- Replenish energy by doing what brings you energy, as opposed to resting doing nothing.
2. Consider how shared challenges affect people differently.
The global shutdown that comes with Covid-19 disproportionately affects women. Data from the US Census Bureau show that when the global health crisis began, approx 3.5 million mothers living with school-aged children left their jobs to take care of their children.
As the pandemic continues, many companies are beginning to recognize the strain it is putting on their employees. Companies are offering new resources, including funds to support mental health counseling, remote workstations, and even exercise equipment. Their approach is well-intentioned: We will help everyone equally by allocating a certain amount of money to support each employee. What this approach does not recognize is that different people are affected in different ways by events in our world. So while some companies offer childcare support, only a few of the many able-bodied mothers across the country are able to return to work.
A disengaged leader may find that women don’t return to the workplace and shrug their shoulders. Many think it’s because women don’t have enough commitment to stick around. A good leader instead asks why, and then looks for obstacles that may be preventing people from progressing. We have seen many leaders take action as they learn about these obstacles. According to Care.com’s “The Future of Benefits” annual reportthe number of employers offering childcare jumped from 36% of those surveyed in 2019 to 56% in 2022.
A good leader listens to these different needs and dynamics on three different levels: personal, organizational, and systemic. A good leader will also ask what they expect from different groups while keeping in mind what is already on their plates. A good leader does not assume that people from marginalized backgrounds have a higher level of resilience. Making sure they meet people where they are can prevent them from dismissing their concerns, ignoring real problems when they arise, and neglecting to take necessary and appropriate action.
3. Don’t use perceived, individual strengths to dismiss real, systemic problems.
I had small children when the pandemic started, and for a long time, I felt that they were vulnerable: We didn’t know anything about the virus, and it was two years until they were vaccinated. We have no idea of the social and emotional impact of not going to school. And whenever we bring it up, someone shrugs their shoulders, and says “Well, kids are tough.”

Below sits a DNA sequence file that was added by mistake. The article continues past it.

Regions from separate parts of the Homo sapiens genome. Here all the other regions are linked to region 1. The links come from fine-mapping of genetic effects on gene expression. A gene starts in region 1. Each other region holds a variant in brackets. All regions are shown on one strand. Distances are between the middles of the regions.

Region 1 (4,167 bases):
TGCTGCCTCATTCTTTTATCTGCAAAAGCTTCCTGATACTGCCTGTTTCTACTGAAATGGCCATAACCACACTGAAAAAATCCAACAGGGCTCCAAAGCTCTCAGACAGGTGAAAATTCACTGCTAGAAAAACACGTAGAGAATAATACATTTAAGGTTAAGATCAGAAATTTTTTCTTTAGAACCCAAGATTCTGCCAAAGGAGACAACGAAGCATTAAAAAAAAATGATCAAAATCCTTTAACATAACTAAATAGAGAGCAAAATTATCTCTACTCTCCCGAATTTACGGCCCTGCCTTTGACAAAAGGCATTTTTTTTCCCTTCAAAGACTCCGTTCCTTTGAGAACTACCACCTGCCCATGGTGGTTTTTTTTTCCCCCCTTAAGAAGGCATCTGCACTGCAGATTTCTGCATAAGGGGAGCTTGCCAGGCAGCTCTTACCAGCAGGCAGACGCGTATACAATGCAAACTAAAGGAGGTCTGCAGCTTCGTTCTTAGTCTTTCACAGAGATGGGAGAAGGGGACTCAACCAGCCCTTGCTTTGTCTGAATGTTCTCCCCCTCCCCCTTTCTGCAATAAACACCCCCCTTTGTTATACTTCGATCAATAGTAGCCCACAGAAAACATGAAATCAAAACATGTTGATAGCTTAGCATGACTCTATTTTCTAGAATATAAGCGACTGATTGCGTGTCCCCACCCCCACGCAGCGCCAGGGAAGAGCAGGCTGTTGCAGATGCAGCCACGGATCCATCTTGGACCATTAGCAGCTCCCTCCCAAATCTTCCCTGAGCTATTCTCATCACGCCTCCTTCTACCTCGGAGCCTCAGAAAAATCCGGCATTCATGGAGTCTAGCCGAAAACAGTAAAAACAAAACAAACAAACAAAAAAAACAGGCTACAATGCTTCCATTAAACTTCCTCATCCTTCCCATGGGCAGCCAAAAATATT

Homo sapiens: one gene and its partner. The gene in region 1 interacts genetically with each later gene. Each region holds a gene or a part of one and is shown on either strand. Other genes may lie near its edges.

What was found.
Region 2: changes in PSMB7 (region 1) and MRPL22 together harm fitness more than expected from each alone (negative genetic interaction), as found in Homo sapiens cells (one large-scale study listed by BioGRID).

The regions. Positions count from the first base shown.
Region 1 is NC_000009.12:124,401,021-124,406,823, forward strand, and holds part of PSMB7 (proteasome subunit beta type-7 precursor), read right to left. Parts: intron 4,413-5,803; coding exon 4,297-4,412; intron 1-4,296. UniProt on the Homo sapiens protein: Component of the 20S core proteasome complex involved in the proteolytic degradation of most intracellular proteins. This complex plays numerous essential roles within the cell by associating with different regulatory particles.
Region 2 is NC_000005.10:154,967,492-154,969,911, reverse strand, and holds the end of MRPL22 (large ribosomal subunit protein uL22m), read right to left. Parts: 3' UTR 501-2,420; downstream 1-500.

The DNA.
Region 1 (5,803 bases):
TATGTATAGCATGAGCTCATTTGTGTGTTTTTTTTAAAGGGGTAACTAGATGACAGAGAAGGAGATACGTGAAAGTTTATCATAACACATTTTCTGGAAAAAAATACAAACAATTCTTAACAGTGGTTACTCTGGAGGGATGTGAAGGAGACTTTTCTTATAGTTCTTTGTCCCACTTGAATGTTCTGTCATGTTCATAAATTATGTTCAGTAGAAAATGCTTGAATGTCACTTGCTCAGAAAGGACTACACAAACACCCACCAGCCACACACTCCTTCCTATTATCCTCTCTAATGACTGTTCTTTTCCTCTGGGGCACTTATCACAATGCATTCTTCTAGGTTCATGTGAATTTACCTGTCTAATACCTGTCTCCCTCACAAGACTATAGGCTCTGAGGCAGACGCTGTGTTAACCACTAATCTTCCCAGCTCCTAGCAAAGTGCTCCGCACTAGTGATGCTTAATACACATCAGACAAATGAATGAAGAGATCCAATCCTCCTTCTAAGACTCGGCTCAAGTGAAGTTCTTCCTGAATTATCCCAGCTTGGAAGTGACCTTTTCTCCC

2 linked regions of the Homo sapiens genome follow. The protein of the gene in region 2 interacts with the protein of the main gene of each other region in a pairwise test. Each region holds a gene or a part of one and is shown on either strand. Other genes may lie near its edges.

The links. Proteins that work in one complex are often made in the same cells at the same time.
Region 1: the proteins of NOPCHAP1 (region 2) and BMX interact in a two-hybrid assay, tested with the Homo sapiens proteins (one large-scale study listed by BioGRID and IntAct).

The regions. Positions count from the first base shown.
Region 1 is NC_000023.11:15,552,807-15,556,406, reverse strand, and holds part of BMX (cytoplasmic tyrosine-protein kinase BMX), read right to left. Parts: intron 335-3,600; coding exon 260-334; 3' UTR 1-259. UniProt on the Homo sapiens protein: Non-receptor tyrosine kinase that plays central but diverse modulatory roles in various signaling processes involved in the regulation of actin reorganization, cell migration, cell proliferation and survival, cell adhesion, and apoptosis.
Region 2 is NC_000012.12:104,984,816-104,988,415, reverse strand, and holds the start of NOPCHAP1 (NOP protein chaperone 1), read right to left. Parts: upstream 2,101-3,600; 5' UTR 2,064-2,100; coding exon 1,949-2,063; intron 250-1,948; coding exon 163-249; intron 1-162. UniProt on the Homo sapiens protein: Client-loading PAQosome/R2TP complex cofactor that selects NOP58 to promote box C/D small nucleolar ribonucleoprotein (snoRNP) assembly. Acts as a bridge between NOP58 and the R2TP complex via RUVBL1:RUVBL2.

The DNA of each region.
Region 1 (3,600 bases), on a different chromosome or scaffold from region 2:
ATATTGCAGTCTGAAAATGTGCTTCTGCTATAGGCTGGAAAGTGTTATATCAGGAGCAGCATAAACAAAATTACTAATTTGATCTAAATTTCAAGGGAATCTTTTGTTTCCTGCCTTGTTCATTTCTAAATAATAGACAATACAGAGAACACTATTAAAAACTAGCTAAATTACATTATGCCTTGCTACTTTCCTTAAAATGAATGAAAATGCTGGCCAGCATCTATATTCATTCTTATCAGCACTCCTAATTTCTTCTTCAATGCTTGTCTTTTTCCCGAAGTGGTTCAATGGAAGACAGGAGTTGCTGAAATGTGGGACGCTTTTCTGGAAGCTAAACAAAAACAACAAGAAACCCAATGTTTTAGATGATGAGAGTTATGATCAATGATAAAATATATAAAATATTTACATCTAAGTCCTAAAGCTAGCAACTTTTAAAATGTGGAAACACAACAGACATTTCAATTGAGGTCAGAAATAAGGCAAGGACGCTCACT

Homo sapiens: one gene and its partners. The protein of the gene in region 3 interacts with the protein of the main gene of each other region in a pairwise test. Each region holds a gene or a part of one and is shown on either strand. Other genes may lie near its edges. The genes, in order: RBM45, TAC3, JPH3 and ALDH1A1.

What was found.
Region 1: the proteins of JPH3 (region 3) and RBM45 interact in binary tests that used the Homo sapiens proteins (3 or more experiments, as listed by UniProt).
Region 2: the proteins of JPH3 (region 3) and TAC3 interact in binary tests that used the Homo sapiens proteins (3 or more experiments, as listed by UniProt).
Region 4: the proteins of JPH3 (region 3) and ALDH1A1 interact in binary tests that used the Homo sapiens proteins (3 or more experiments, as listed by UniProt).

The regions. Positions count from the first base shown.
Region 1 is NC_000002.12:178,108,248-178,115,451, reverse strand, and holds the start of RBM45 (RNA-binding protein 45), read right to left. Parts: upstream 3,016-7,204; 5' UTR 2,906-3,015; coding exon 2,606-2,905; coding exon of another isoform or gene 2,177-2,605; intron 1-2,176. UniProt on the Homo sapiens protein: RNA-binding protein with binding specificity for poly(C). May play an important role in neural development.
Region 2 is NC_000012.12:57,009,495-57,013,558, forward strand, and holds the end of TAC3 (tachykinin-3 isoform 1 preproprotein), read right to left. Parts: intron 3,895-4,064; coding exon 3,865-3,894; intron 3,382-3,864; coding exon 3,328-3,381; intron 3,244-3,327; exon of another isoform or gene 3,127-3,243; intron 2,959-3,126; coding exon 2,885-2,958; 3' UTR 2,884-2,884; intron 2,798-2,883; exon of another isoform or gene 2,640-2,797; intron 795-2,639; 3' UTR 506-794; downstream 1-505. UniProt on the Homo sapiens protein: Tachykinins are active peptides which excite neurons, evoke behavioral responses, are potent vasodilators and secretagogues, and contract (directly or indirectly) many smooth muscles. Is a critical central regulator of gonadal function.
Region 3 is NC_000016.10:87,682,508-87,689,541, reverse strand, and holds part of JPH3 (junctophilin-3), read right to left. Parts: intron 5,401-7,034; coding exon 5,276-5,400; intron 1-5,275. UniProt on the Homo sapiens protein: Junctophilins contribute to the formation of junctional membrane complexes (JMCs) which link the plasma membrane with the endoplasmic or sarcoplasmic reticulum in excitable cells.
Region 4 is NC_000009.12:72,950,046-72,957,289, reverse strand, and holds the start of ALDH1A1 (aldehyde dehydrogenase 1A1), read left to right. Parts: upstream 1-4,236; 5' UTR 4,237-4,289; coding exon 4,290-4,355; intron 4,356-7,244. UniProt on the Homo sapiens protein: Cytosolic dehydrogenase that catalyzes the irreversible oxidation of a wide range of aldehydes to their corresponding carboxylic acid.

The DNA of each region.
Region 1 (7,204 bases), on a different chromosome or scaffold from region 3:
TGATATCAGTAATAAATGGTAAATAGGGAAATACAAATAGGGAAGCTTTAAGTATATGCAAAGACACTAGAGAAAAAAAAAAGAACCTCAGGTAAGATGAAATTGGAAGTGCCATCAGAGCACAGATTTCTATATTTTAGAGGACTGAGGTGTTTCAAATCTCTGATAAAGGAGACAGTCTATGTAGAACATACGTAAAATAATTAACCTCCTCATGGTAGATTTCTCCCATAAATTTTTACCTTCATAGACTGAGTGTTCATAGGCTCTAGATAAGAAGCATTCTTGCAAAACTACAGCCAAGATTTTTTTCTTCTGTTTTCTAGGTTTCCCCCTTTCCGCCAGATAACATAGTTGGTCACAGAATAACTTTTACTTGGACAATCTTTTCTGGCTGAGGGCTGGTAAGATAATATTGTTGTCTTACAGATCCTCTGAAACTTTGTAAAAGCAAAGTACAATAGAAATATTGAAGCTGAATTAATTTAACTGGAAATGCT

Sure, kids are resilient in many ways, but this response also feels insensitive. Some people have the privilege of leaving the conversation there, and some parents adopt this frame as a kind of defense mechanism. But for many parents, including myself, that answer isn’t good enough. We are taking every action we can to create the right conditions to help protect them.
I see a similar conversation play out in corporate settings all the time. When bad things happen, whether it’s layoffs or layoffs or disagreements with colleagues, I hear leaders shrug their shoulders and say, “They’re fine.” I’m sure things will work themselves out in many cases, but I find myself thinking: “Wouldn’t you rather prepare what you can than just cross your fingers and hope for the best really?”
Often, we use resilience as a mechanism to place responsibility on the individual who is handling the problem rather than taking responsibility for the problem itself. At its worst, resilience is a corporate cop-out that enables us to abdicate responsibility to the person facing the fallout. Even worse, when that person can’t handle the pressure, we blame them and say they’re not strong enough.
Sometimes, the problem is not individual resilience but faulty systems that are broken. Humans have a tendency to attribute faults to the people around us. A good leader knows not to think that the problem is not only within your people; the problem may be in your organization, too. I have worked with many leaders who would point to their colleagues and say, “Betty is not mentally strong enough,” or “Gautam can’t handle the pressure.” Few leaders have the insight and self-awareness to consider their role in positioning their employees for adversity.
The hard truth here is that the two are not the same. It may be true that man and the system are flawed; When strength is needed, it can illuminate the inner nature of an individual just as it can reveal the inner nature of our organizations and our leadership. Perhaps we can also make these opportunities – as we ask our employees – to reflect on what we can change and improve so that stability is not needed in the first place.
Ultimately, the takeaway is this: There are biases embedded in our thinking and behavior towards fitness. Our best bet is to keep learning and growing, so we can set our organizations and the people we care for to not just survive, but to thrive.